The reason I bring these statistics up is that people are adopting this, people are realizing DR has been hard, trying to get everybody in a room once a year and mapping all the applications and doing the testing. It’s a challenge, especially when you don’t touch it for a full year, finding the application owners. When you outsource that to somebody else, you’re paying for them to care and feed that solution, constantly test it, make sure that the run books are up to date, and just gets it off your back. When we implemented our own offering, I certainly slept better at night knowing that I push a button, at any point, my entire environment will flip over, turn to environment, and I’m up and running with about an hour of down time wasted.

Sabrina It sounds like thinking differently about tapping into expert resources on demand is a part of the new era of resiliency. Would you agree?

Eric I would certainly recommend it, there’s a lot of expertise out there. Like I said, software has made our lives so much easier. The days of using hardware-based replication, all the complexities there. It’s easy enough for the smallest of businesses to have some level of business continuity and disaster recovery. These frameworks have been matured as well. So, we talked about ISO 22.3.01, anybody who’s tackled ISO 27001, which is really focused on security, knows it’s delivered in a way that is manageable.

It doesn’t mean you have to go about getting certified on it, but you can use the best pieces and parts and that’s where I feel like a third-party expert can help you. It really boils down to business impact analysis and risk assessment, knowing where your risk are with the business and how much money you should spend on them to keep them up in life.

Sabrina So as we wrap up, do you have any key takeaways specifically for our listeners?

Eric I think the key takeaway is just the acknowledgement. Acknowledge that that you have risk in the business. Identify what those risks are. It doesn’t have to be formalized as we’ve talked about these different frameworks, but know that there’s more than just a natural disaster that can take out the business. Know that there’s human error every single day, and you probably see it. How many times your e-mail goes down, the ransomware and the crypto mining, those things add a completely different layer of complexity and risk to the business.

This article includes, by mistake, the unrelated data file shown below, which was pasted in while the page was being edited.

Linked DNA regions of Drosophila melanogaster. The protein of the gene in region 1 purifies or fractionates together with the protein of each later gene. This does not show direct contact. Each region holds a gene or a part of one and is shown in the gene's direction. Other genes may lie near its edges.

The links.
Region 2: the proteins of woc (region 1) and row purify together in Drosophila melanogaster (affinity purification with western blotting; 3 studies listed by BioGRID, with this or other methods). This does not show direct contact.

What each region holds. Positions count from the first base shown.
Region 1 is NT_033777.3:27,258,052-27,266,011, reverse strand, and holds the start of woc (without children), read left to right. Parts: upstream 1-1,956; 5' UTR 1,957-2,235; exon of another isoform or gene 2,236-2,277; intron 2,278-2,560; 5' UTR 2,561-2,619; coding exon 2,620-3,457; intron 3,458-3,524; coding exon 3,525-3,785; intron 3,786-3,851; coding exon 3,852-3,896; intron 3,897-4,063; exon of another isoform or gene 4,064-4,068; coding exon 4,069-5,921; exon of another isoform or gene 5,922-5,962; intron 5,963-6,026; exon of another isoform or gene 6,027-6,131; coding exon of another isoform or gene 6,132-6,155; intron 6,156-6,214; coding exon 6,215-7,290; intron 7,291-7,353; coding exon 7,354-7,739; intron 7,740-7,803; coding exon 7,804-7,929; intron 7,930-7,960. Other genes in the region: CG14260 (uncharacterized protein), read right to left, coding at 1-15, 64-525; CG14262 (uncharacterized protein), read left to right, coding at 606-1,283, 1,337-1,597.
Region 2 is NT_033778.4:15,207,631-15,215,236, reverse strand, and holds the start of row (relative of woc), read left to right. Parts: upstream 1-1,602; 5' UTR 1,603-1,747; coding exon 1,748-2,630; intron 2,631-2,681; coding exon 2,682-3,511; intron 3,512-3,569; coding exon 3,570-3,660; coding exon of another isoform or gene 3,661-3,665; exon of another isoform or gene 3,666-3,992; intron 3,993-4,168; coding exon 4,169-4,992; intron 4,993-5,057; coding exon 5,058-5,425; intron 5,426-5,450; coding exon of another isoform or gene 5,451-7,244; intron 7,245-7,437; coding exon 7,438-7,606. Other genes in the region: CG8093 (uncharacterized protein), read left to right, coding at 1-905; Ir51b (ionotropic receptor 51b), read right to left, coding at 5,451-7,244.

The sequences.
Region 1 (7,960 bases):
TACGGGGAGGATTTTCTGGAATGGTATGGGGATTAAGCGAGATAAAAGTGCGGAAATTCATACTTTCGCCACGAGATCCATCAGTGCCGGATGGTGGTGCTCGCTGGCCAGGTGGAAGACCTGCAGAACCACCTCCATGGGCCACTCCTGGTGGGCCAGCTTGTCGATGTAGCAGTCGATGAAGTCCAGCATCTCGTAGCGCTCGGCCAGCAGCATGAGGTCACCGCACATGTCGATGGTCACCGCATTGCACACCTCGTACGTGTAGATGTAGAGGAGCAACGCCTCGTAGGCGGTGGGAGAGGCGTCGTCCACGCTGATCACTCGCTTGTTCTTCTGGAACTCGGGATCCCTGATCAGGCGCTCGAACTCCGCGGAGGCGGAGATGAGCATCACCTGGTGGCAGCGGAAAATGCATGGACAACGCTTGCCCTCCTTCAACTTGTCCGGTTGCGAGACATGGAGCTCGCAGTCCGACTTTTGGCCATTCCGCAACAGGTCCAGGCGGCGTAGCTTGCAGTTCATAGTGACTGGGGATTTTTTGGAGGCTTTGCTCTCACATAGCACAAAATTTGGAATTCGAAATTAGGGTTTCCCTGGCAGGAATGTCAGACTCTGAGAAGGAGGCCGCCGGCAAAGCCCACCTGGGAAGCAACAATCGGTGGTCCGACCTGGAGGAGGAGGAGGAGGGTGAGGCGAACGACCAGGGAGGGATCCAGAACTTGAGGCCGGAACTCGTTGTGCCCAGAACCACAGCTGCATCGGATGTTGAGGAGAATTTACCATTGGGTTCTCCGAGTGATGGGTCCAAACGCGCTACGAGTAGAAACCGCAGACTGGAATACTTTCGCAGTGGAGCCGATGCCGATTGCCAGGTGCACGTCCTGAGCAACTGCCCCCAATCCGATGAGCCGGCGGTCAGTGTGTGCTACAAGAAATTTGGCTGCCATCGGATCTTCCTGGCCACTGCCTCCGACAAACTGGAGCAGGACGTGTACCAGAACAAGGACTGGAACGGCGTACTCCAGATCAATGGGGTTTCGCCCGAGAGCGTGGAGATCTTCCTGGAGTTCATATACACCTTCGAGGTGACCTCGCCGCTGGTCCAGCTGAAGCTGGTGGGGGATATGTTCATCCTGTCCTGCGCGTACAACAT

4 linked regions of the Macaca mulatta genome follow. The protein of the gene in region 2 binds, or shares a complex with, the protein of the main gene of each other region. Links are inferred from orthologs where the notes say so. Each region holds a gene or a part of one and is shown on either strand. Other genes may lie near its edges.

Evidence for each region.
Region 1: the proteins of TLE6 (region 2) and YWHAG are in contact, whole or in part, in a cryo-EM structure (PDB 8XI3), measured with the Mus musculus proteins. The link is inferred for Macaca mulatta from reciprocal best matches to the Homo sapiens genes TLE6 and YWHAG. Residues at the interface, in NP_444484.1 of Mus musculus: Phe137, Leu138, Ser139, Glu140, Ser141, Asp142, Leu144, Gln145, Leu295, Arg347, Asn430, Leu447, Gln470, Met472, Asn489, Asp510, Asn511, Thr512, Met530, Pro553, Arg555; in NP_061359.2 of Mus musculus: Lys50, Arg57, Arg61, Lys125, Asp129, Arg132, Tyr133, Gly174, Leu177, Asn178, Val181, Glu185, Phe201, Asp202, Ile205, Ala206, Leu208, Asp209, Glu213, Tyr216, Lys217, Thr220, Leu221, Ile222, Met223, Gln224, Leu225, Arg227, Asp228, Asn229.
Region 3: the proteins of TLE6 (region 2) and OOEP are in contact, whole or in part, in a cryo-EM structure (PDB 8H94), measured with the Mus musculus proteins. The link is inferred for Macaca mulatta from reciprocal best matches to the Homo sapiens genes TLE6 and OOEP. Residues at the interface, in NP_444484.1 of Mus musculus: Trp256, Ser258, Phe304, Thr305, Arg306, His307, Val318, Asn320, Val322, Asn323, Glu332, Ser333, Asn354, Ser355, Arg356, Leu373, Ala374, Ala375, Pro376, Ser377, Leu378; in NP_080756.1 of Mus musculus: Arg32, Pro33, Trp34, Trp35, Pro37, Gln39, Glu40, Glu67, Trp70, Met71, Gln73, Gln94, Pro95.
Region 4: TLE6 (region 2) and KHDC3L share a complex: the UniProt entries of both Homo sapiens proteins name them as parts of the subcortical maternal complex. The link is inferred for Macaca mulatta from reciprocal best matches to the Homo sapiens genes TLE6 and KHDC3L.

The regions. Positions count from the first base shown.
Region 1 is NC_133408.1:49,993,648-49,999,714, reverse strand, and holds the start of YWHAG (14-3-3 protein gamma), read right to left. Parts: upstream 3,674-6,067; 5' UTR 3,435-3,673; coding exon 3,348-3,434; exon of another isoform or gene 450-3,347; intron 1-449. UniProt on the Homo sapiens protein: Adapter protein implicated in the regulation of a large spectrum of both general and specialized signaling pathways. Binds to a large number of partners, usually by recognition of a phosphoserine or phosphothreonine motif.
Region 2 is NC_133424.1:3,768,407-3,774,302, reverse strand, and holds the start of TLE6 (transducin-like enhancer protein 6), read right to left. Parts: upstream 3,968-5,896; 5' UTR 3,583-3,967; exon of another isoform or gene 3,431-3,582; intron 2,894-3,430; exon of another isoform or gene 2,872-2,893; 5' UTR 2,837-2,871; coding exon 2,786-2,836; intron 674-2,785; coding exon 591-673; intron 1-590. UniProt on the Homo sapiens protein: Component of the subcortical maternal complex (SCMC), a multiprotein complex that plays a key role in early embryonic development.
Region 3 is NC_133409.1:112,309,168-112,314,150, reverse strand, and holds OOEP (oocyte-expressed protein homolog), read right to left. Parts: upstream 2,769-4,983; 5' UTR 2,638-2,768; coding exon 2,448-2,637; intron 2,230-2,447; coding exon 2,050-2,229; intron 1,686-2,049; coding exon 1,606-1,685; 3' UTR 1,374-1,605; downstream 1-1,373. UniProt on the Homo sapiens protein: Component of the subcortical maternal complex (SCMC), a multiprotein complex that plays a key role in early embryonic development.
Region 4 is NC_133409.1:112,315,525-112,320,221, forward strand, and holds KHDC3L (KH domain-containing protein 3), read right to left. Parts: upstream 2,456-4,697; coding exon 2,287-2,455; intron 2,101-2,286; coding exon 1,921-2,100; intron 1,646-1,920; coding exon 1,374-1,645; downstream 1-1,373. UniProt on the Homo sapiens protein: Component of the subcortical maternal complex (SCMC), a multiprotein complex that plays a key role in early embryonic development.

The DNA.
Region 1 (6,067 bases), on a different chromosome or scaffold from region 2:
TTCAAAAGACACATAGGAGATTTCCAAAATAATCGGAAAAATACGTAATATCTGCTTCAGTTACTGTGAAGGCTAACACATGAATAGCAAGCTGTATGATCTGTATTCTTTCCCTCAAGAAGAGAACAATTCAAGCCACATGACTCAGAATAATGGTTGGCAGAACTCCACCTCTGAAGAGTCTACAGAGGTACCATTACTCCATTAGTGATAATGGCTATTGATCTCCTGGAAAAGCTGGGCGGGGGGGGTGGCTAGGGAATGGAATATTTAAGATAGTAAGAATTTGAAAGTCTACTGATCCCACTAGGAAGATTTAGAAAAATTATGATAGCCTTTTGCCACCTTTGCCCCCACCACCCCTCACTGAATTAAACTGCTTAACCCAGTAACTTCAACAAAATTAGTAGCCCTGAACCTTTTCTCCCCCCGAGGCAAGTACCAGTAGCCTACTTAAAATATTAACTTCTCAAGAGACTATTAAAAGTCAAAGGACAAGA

The fact that I can go out to the dark web for $500 to buy ransomware and send it to all my friends and family and completely take down an environment, that’s a scary thought. We didn’t have that 10 years ago. You don’t even have to be a hacker anymore, you just need to know where to buy it and purchase it with whatever your cryptocurrency is. It’s a real risk. So, acknowledge that there is a risk, take actions. I had a panel with a CIO group a couple of months ago, one of the key takeaways from one of these CIOs was just move, just do something right. Start the process, acknowledge you have risk in the business, and then leverage that third party, leverage the expertise.

Sabrina Thank you, Eric, for being with us today and for helping our listeners better understand the concept of business resiliency, it’s been great talking to you. To our listeners, thank you for listening to Frazier & Deeter’s Culture Compliance podcast. Please join us for our next episode as we continue to discuss transforming compliance requirements into a new business.